We’re then told to rise and Judge Rochelle Ivri arrives, joined by a member of the police auxiliary. She talks about all the various journeys we took to get to where we are, and the experience we all share ahead of us. We’re reminded of our responsibilities: to respect the law, the rights and freedoms of others, our two official languages and our multicultural heritage, and participate in the democratic process. We were also strongly encouraged to volunteer our time and help each other. I love that this is important enough that it’s mentioned as a part of the ceremony.

We are then told to stand up and repeat the oath.

I swear (or affirm) that I will be faithful and bear true allegiance to Her Majesty Queen Elizabeth II, Queen of Canada, Her Heirs and Successors, and that I will faithfully observe the laws of Canada and fulfil my duties as a Canadian citizen.

and again in French (we only need to do one but can do both – I try my best to do it in both)

Je jure fidélité et sincère allégeance à Sa Majesté la Reine Elizabeth Deux, Reine du Canada, à ses héritiers et successeurs et je jure d’observer fidèlement les lois du Canada et de remplir loyalement mes obligations de citoyen canadien.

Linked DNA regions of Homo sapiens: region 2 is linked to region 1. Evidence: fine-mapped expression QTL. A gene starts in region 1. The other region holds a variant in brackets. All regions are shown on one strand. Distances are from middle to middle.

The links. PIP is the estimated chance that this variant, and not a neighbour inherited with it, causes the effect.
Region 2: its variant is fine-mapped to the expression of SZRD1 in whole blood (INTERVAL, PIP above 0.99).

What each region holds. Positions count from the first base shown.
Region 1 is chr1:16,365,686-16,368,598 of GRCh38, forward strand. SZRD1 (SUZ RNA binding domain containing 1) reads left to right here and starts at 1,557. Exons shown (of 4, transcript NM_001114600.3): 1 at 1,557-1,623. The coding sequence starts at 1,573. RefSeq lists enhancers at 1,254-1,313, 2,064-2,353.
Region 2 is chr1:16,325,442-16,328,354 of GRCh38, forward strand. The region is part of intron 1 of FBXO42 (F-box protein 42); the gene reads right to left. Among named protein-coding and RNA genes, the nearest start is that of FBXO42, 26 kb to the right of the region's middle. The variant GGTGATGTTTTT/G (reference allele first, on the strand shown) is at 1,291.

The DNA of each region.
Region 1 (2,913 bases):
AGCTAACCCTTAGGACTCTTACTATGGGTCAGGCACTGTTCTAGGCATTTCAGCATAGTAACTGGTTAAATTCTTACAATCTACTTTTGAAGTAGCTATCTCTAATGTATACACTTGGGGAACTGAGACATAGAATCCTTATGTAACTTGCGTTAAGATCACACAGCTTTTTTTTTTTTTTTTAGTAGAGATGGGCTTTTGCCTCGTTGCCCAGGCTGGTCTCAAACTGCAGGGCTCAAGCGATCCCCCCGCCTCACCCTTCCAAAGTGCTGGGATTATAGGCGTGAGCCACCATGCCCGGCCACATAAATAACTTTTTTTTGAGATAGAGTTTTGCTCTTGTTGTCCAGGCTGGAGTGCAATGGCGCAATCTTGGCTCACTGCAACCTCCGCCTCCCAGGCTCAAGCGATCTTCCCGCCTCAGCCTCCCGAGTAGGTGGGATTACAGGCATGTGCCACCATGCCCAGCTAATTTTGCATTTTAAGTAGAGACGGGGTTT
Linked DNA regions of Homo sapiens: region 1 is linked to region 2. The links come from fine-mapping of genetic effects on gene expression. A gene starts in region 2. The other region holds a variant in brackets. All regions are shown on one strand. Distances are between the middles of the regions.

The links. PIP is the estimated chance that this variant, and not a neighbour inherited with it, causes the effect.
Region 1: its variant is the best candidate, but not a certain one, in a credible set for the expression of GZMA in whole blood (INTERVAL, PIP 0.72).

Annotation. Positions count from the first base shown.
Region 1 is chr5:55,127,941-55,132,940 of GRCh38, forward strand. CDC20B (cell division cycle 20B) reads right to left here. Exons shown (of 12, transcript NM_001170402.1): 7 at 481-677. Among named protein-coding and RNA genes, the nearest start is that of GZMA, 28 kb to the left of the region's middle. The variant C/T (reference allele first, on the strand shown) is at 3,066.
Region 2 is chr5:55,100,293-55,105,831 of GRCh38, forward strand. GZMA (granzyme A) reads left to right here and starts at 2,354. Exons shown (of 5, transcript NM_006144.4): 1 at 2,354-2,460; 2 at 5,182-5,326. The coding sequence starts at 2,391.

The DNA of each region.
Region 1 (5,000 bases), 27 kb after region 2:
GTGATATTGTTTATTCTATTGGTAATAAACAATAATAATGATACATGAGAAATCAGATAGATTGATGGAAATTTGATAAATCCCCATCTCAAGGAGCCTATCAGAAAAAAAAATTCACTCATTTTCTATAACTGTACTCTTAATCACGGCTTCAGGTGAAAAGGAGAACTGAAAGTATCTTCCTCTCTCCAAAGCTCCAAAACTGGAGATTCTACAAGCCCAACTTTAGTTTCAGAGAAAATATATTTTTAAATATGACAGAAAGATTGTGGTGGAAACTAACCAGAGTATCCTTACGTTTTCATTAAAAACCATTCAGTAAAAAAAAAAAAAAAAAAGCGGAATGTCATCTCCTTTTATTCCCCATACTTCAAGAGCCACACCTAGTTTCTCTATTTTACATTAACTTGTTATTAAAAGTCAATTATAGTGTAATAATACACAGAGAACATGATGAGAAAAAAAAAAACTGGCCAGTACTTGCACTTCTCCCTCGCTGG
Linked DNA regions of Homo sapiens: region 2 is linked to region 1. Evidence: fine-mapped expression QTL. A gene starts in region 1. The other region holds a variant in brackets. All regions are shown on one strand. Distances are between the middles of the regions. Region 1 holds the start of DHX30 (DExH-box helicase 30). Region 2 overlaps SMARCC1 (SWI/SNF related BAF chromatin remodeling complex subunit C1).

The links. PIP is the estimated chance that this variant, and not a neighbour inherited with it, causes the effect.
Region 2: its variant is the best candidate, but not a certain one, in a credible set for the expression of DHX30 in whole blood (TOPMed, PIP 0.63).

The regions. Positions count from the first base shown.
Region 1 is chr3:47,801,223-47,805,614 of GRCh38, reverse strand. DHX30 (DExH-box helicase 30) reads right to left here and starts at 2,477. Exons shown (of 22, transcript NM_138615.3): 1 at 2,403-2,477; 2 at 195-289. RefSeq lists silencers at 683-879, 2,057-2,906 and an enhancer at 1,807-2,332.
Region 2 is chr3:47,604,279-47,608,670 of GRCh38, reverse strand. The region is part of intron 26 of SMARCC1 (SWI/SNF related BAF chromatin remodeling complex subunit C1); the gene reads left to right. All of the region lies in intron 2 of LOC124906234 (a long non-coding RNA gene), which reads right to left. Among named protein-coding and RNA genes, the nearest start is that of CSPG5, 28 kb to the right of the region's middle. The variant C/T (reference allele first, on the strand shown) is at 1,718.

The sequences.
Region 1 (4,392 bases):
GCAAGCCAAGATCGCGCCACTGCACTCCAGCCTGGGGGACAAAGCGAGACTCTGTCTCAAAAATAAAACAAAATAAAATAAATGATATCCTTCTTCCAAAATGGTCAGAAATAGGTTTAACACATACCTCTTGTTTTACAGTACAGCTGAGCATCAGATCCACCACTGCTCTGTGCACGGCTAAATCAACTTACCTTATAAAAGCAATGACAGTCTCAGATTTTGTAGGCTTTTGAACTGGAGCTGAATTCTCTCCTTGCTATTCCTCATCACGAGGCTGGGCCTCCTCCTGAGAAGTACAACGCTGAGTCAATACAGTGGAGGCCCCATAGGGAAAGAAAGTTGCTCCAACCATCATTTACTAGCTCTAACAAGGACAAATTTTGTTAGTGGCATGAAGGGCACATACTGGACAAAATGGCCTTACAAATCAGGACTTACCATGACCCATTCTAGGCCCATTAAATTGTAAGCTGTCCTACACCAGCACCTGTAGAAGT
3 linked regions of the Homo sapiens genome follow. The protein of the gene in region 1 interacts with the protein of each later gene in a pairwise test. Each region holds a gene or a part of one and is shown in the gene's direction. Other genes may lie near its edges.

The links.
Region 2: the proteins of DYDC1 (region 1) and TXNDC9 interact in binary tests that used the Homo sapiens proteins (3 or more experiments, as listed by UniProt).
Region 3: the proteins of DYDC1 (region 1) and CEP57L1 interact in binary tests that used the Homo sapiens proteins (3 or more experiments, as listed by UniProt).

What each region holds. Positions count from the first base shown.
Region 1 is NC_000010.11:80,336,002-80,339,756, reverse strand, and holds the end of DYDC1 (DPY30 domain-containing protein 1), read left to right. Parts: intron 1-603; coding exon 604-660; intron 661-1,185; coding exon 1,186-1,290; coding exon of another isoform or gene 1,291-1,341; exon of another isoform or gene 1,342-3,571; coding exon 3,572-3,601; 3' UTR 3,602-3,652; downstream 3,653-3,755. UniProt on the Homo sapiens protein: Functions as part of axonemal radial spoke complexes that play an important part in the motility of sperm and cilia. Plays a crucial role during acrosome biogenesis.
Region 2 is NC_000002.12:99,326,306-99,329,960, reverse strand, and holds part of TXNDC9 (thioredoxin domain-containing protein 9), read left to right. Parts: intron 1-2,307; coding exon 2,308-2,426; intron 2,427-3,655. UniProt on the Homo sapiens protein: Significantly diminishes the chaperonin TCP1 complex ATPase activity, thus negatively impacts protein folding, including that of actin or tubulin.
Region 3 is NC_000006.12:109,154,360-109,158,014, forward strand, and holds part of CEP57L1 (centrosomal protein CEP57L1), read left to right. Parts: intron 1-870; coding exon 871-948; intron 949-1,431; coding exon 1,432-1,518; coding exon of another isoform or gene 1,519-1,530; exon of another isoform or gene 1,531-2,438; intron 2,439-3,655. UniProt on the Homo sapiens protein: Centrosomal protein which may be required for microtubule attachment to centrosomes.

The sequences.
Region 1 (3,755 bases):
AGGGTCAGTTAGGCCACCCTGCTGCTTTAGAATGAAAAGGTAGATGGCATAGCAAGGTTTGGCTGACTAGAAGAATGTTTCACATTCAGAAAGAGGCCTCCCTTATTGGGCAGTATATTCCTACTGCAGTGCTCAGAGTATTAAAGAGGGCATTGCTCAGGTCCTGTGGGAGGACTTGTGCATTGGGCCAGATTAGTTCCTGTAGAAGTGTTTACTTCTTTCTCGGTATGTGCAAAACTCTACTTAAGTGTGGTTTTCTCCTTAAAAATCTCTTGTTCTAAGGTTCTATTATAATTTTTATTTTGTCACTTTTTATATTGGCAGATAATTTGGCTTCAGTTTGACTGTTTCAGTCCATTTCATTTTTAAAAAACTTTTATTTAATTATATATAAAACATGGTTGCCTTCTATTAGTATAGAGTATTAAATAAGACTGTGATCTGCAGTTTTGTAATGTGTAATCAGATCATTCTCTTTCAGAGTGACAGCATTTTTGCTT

But it’s not over yet. Now we have to sign the paperwork saying we’ve taken the oath and that there’s nothing that’s happened since we put our applications in that could invalidate our citizenship (being convicted of a crime, for example) and then we get in line to receive our citizenship certificates.


Family by family we receive our certificates and most of us can’t stop smiling. Judge Ivri wishes us the best as we go through and always seems to have something extra to say to the kids. She later says that it’s so exciting that as the child of new Canadians herself, she loves to see people starting their new lives as a part of the Canadian family.